And even after FSU began to run the football really well (Colorado and Miami), teams did not respect FSU's run game.  The 'Noles were putting up top 20 rushing performances, and yet their past reputation of rushing ineptitude still carried the day.  Most of the time, Fisher did a good job of running the ball against these looks.  Occasionally, he tried to force pass plays against teams when the defensive formation dictated that a run be called- most notably Clemson.

But teams did make some adjustments to what FSU was doing.  Teams saw Wake Forest shut FSU down with their excellent front 7 and not involve their safeties.  Opponents continued to try to emulate that game plan.  It didn't work against the run for the most part, as FSU started to gash opponents, but it did work against the pass.  NC State, Georgia Tech, Boston College, and UF all did a great job generating pressure without bringing any blitz.  They kept everyone else back in coverage.  Unfortunately for the 'Noles, the youngest offensive line in the country could not protect against a simple 4-man rush.  Typically when a team faces pressure, there are easier throws available because the defense is sacrificing a coverage player and rushing him, but the 'Noles faced great coverage and enormous pressure because opposing defenses were able to generate that pressure without sacrificing that coverage player to the rush.  The other part of this was the complete lack of respect for the FSU play-action game, which is of course based off the threat of the run.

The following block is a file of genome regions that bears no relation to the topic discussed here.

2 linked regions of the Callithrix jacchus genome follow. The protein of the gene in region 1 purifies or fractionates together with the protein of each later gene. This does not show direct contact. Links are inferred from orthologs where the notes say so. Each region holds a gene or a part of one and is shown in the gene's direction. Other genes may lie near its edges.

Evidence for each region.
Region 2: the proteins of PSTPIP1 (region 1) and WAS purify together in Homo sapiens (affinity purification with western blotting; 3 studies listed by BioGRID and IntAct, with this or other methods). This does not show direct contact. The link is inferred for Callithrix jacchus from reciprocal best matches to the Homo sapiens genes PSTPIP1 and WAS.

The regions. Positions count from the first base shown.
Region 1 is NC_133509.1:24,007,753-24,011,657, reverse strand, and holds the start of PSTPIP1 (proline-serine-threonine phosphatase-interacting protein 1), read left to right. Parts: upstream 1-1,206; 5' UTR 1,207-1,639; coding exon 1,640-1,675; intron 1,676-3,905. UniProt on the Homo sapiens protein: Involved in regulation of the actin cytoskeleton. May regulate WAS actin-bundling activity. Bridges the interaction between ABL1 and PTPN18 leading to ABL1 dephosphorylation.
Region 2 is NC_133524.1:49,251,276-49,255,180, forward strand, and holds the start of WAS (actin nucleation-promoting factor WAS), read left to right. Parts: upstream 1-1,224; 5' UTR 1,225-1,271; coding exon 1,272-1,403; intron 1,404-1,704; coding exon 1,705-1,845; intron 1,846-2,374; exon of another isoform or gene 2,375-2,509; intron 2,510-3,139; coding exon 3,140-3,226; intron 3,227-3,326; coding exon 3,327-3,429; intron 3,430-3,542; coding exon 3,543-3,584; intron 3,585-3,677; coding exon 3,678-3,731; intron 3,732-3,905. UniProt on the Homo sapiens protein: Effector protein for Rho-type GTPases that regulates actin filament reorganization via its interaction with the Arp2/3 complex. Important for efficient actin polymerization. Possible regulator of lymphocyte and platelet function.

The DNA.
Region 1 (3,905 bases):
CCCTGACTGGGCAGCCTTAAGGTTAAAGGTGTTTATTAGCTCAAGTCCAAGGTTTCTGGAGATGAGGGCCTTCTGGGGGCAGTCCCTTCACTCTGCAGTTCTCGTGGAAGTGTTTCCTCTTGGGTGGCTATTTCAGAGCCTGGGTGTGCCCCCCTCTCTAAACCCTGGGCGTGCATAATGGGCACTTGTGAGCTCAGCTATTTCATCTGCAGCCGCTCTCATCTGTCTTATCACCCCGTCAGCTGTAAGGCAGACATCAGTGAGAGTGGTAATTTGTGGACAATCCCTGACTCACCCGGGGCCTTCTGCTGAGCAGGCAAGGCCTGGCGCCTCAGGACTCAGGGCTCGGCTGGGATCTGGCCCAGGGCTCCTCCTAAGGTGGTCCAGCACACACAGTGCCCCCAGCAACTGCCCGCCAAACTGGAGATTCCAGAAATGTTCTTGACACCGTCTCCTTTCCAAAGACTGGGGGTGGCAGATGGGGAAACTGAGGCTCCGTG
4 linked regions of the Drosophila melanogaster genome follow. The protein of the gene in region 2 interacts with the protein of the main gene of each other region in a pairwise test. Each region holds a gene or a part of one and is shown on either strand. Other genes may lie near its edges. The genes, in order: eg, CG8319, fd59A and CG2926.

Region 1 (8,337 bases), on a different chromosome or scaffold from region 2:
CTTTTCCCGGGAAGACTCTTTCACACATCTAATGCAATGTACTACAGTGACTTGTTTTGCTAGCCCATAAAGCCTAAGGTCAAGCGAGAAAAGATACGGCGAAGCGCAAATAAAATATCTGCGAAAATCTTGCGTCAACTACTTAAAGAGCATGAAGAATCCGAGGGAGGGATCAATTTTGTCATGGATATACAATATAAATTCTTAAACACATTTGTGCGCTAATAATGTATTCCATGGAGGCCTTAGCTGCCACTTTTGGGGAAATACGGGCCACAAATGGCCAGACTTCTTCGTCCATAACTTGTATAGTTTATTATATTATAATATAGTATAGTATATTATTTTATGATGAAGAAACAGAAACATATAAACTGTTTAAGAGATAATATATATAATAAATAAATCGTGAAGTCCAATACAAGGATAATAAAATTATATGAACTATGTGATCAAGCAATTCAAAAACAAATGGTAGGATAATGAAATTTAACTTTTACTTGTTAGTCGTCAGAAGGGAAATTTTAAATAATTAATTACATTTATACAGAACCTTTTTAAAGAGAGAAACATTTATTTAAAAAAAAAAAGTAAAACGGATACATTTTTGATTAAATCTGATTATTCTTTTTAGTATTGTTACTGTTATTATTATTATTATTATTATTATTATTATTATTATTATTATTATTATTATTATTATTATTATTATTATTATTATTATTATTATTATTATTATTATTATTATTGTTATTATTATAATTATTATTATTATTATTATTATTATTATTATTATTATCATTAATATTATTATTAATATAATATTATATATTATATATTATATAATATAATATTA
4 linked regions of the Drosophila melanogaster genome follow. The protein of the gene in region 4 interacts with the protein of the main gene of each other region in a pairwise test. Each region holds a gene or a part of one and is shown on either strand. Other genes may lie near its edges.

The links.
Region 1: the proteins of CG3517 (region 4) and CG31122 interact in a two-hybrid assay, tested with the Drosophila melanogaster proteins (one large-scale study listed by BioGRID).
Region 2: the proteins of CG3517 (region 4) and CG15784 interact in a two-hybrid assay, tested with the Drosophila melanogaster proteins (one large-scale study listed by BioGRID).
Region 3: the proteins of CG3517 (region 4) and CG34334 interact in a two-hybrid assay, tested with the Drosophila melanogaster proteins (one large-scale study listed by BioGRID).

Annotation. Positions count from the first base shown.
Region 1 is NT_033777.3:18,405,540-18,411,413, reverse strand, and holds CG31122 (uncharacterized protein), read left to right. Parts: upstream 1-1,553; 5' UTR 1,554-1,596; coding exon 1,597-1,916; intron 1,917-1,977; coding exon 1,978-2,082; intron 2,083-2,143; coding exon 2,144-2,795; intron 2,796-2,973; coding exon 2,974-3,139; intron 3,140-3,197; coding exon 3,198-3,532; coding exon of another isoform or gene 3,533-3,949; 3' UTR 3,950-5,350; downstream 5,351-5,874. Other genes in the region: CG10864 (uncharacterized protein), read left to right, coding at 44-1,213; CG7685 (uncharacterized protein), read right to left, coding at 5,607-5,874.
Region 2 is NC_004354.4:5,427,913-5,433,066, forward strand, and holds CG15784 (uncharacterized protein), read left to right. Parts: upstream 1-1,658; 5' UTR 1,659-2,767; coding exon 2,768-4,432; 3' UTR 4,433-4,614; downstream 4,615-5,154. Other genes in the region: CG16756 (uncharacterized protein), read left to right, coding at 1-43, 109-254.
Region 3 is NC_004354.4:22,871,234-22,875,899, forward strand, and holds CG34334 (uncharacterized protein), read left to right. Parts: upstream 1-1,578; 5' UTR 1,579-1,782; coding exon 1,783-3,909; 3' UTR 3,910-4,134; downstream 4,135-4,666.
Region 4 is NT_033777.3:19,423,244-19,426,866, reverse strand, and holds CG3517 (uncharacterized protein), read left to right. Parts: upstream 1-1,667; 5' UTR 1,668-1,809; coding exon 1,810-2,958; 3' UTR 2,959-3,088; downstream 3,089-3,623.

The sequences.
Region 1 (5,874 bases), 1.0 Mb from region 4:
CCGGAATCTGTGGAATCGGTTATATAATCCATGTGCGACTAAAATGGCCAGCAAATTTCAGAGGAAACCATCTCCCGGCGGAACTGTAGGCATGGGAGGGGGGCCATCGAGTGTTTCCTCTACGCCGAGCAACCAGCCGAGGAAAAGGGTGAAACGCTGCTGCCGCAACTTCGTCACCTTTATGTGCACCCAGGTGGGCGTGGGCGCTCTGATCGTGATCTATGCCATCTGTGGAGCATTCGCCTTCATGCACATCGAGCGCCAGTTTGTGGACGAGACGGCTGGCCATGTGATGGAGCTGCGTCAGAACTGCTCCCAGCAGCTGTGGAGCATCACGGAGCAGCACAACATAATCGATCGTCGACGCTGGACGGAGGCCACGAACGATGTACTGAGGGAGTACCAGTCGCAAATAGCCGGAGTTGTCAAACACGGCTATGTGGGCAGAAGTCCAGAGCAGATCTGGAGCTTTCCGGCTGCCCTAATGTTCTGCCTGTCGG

Here's a more detailed look:  

Performance- Varsity Numbers 2007/2008 '07 Rank '08 Rank
Passing Close S&P + (combo if Success Rate and Points Per Play) 47th 57th
Success Rate + 62nd 28th
Points Per Play+ (PPP+) 48th 73rd
Non-Passing Downs (1-10, 2-7 or less, 3rd and 4 or less) S&P+ 47th 53rd
Non-Passing Downs (1-10, 2-7 or less, 3rd and 4 or less) Success rate + 37th 56th
Non-Passing Downs (1-10, 2-7 or less, 3rd and 4 or less)  Points Per Play + 86th 47th
Passing Downs (2nd & 8+, 3rd & 5+) S&P+ 53rd 27th
Passing Downs (2nd & 8+, 3rd & 5+) Success Rate + 96th 69th
Passing Downs (2nd & 8+, 3rd & 5+) Points Per Play + 82nd 57th